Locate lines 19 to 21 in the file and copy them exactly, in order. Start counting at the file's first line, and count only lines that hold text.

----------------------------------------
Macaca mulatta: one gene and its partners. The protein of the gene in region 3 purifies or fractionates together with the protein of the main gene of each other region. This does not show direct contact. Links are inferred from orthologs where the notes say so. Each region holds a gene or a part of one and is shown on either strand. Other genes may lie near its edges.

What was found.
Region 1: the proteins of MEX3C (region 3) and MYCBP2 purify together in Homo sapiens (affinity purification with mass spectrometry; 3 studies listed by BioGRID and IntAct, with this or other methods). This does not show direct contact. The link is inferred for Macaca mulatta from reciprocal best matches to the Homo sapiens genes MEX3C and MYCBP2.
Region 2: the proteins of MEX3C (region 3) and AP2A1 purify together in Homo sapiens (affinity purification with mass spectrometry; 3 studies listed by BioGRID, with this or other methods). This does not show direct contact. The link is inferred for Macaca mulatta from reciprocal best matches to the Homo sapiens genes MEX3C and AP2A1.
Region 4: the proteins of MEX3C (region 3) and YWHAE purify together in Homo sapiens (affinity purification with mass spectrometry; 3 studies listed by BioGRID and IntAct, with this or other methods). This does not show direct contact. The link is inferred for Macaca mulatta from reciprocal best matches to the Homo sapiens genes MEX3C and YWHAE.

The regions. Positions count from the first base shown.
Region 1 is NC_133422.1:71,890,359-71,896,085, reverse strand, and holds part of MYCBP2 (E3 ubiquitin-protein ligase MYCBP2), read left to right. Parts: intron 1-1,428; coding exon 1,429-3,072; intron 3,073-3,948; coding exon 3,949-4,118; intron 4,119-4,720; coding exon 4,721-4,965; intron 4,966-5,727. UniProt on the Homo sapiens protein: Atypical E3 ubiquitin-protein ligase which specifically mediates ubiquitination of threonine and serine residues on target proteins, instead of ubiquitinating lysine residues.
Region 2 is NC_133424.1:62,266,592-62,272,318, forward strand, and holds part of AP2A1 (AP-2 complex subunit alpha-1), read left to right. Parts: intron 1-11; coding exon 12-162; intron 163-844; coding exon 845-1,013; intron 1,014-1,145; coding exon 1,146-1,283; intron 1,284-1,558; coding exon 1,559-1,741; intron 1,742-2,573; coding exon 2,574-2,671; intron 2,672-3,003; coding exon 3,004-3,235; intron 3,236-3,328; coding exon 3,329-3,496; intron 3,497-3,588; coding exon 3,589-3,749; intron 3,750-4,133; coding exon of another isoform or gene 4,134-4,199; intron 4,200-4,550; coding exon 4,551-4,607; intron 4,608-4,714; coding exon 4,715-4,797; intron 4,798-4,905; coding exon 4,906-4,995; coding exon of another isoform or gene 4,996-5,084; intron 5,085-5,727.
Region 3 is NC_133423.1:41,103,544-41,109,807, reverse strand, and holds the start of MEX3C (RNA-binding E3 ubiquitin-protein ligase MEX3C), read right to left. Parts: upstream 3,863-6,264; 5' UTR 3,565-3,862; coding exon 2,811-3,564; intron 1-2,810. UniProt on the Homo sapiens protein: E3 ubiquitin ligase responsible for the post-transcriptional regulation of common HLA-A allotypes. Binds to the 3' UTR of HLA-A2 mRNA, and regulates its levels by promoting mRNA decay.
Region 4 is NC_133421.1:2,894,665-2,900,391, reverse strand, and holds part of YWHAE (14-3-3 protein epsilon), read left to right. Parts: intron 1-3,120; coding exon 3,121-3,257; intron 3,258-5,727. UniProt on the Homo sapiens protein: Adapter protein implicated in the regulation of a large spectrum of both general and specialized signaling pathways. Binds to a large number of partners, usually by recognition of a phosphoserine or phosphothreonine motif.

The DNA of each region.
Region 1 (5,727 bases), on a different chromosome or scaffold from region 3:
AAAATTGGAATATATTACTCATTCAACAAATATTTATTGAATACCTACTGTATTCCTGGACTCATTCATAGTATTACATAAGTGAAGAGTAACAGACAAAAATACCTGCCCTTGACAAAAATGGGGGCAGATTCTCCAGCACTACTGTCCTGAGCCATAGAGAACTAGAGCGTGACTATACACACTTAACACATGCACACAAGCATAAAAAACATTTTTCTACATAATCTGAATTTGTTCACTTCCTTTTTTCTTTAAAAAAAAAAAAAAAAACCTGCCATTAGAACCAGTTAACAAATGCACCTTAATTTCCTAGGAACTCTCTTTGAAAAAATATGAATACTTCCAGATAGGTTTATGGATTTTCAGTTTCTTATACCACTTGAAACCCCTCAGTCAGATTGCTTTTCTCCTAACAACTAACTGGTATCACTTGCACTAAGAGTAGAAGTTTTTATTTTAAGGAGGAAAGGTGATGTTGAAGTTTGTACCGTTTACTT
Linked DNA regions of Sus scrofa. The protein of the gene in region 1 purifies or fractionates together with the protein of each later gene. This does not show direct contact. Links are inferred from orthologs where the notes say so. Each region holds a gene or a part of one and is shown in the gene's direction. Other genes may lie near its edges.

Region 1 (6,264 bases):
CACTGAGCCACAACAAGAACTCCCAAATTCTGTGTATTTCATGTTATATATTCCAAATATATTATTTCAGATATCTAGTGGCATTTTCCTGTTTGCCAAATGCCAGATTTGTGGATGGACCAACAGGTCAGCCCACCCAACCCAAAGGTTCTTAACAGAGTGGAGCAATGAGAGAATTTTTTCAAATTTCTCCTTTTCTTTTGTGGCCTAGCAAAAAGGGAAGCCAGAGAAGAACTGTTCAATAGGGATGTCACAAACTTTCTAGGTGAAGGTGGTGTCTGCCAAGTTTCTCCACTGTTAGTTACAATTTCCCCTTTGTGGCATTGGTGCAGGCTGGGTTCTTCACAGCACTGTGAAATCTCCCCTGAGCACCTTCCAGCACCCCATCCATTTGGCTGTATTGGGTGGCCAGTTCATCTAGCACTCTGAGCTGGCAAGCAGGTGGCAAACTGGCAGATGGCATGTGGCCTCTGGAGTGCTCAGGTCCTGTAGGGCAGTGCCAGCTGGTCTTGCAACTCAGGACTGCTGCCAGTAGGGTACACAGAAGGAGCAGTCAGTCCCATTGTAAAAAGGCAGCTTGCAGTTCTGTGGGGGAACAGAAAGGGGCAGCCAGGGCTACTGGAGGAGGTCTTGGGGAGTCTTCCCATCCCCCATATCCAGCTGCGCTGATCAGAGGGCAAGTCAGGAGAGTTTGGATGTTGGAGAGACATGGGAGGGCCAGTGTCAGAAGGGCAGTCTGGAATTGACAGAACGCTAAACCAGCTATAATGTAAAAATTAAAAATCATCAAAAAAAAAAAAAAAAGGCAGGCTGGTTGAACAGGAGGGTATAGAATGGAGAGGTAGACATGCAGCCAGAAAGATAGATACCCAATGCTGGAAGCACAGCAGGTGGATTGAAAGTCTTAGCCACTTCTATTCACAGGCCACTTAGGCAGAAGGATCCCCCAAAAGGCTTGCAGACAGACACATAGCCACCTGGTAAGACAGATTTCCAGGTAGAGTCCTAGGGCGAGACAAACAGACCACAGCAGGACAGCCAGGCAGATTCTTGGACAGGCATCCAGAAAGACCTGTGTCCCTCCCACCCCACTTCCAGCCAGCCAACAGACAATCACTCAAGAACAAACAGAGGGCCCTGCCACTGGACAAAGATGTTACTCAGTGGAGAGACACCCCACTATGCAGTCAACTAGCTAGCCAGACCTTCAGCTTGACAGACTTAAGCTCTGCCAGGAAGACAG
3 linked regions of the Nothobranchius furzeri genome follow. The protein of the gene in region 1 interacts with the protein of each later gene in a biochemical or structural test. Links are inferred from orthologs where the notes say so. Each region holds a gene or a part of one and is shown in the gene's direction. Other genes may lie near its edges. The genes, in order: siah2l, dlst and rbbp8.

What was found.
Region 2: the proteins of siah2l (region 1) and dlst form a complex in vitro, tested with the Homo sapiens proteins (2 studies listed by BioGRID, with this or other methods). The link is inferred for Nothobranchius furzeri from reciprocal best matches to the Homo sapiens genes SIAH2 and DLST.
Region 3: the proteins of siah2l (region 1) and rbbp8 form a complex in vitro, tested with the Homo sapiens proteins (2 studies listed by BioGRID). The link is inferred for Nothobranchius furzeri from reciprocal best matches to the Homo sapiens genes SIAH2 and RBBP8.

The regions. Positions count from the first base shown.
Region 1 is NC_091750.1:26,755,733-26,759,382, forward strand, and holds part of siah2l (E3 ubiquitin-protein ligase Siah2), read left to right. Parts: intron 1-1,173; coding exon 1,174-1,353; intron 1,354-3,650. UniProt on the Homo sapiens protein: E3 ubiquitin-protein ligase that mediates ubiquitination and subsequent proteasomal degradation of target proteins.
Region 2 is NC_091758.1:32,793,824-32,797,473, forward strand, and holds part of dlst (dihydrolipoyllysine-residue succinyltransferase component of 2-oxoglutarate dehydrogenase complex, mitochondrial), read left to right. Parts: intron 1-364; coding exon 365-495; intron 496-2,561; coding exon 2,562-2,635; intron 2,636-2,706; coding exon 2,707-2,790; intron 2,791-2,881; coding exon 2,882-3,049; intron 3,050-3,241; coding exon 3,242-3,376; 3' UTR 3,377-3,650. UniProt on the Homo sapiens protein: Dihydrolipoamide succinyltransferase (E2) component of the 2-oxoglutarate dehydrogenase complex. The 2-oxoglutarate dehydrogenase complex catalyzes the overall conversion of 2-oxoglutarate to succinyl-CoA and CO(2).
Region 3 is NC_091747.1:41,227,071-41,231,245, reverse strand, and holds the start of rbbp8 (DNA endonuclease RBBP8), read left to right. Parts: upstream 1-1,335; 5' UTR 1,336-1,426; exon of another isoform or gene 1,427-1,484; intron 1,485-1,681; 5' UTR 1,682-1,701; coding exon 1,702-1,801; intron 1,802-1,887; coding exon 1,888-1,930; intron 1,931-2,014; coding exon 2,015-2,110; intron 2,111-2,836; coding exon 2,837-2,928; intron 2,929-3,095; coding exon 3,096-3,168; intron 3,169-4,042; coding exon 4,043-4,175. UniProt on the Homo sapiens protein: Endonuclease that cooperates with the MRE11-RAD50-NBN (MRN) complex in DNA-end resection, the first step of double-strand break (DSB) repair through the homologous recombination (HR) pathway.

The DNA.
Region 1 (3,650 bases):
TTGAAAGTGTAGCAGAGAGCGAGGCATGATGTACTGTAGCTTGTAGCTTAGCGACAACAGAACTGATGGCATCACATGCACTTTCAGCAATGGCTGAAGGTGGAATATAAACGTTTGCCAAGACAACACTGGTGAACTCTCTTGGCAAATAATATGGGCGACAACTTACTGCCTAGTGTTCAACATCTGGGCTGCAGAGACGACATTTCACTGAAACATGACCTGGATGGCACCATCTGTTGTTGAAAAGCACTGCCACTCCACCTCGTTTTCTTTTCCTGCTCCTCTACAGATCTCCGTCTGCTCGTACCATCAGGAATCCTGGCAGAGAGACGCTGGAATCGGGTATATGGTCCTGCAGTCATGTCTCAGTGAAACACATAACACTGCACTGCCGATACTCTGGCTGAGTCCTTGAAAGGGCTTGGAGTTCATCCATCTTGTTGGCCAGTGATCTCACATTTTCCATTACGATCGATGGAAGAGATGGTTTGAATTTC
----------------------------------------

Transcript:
Region 2: the proteins of siah2l (region 1) and dlst form a complex in vitro, tested with the Homo sapiens proteins (2 studies listed by BioGRID, with this or other methods). The link is inferred for Nothobranchius furzeri from reciprocal best matches to the Homo sapiens genes SIAH2 and DLST.
Region 3: the proteins of siah2l (region 1) and rbbp8 form a complex in vitro, tested with the Homo sapiens proteins (2 studies listed by BioGRID). The link is inferred for Nothobranchius furzeri from reciprocal best matches to the Homo sapiens genes SIAH2 and RBBP8.

The regions. Positions count from the first base shown.